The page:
Start early and keep going
There is no time too early to begin reading to your child. Even before your child is speaking, she is learning about speech and language from those around her- sounds, words, intonation and more. When your child begins to show interest in books, find board books featuring first words or classics like Goodnight Moon. As your child gets older, choose stories that increase in length and complexity. You can continue reading together even as your child learns to do it on her own.
Build a routine
Many families choose to read a book before bed each night. However, if this is difficult for your schedule, find another time that works. If you love reading in the morning, try doing it with your child each day. Continue this routine so that book reading becomes something you both look forward to every day. You can also start making regular trips to the library so that you can choose your next books together.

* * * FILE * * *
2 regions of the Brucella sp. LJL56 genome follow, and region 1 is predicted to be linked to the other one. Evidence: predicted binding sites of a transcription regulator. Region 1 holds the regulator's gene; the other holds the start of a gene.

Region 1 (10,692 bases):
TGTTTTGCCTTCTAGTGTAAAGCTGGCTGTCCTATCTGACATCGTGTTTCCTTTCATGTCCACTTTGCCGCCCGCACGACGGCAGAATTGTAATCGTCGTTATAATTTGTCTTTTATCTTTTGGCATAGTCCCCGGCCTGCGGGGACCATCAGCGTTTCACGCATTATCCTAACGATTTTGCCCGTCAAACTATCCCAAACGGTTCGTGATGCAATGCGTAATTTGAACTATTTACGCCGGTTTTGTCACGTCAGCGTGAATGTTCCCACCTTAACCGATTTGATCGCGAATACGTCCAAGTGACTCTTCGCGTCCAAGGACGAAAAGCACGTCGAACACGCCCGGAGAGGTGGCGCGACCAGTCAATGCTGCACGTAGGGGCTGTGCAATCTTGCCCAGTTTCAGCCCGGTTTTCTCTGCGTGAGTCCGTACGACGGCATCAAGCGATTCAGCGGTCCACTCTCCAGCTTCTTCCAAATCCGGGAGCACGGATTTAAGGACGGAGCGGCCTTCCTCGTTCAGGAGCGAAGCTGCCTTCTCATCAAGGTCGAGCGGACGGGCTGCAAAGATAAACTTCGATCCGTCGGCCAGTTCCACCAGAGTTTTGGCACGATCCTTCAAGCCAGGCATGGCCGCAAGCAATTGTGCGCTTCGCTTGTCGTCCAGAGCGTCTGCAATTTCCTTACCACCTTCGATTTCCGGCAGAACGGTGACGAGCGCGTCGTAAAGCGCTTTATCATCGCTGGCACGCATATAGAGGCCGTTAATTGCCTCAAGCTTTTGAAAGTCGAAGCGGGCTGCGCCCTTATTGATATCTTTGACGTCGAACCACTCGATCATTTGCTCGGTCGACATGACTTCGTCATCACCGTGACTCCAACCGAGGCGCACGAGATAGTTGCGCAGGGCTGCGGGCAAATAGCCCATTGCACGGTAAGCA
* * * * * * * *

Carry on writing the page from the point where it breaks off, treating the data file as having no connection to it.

Get ready for school
As your child nears preschool age, help her build literacy skills. Point out each word as you read it aloud, helping her learn that print is connected to what you say. Show her the title and author of each book you read. Note when words and sounds are similar. For instance, you might say, “Beep and sheep sound the same- they rhyme!” or “Cold, candy and cane all have the ‘k’ sound.”
Encourage your child to contribute
Turn book reading into a truly shared activity by incorporating ways for your child to do more than just listen. Give your child a chance to fill in familiar phrases like “Ready, set, go.” Choose one of your child’s favorite books and have him “read” the story to you one night (it’s okay if it’s not exactly right). As your child’s language advances, help him learn to make predictions by asking what he thinks will happen next.
What are some of your favorite books to read with your child?